Team identification and athlete burnout: Testing longitudinal serial mediation via perceived support and stress

Hanna L. Glandorf*, Pete Coffee, Daniel J. Madigan

*Corresponding author for this work

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Abstract

Sport participation is associated with exposure to high-stress environments that can lead to the development of athlete burnout. Researchers have, therefore, shown great interest in identifying relevant coping resources. While perceived support has been shown to act as such a coping resource, its effectiveness is likely influenced by other social factors. Following the social identity approach, team identification and stress may be relevant factors. Thus, the present study employed a two-wave longitudinal design to test whether team identification predicts athlete burnout through a serial mediation of perceived support and stress. Online surveys were used to assess team identification, perceived support, stress, and athlete burnout in 176 athletes (Time 1) and 95 athletes (Time 2). Path analyses indicated that team identification did not predict athlete burnout directly or indirectly. However, perceived support significantly and negatively predicted athlete burnout via stress. The results suggest that perceived support may reduce stress, and in turn reduce the risk of athlete burnout development in athletes, but the effects of team identification may occur via alternative pathways.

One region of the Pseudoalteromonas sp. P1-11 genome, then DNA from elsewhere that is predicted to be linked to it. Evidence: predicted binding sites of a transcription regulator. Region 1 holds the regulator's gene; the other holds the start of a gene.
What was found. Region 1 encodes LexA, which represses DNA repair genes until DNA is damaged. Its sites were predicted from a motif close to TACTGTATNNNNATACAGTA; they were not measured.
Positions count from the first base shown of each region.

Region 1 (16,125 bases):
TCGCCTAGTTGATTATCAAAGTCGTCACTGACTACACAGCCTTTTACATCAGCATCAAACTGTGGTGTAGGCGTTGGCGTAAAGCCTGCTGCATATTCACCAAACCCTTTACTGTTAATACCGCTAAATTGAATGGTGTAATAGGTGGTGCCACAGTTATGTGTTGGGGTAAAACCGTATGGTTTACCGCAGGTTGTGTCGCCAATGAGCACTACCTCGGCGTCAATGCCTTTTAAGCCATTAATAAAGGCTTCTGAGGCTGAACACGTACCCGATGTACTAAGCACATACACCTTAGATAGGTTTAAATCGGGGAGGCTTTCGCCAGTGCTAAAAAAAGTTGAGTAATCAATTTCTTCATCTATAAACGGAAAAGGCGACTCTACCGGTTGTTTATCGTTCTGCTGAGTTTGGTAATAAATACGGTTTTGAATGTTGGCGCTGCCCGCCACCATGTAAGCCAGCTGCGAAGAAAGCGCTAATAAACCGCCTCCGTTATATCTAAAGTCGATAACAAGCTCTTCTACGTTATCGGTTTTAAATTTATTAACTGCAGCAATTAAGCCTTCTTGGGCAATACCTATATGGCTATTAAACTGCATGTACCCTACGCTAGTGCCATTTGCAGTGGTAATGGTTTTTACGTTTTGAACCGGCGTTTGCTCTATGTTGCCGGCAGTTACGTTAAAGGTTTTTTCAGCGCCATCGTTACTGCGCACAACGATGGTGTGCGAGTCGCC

Original languageEnglish
JournalPsychology of Sport and Exercise
Early online date12 Sep 2022
DOIs
Publication statusE-pub ahead of print - 12 Sep 2022

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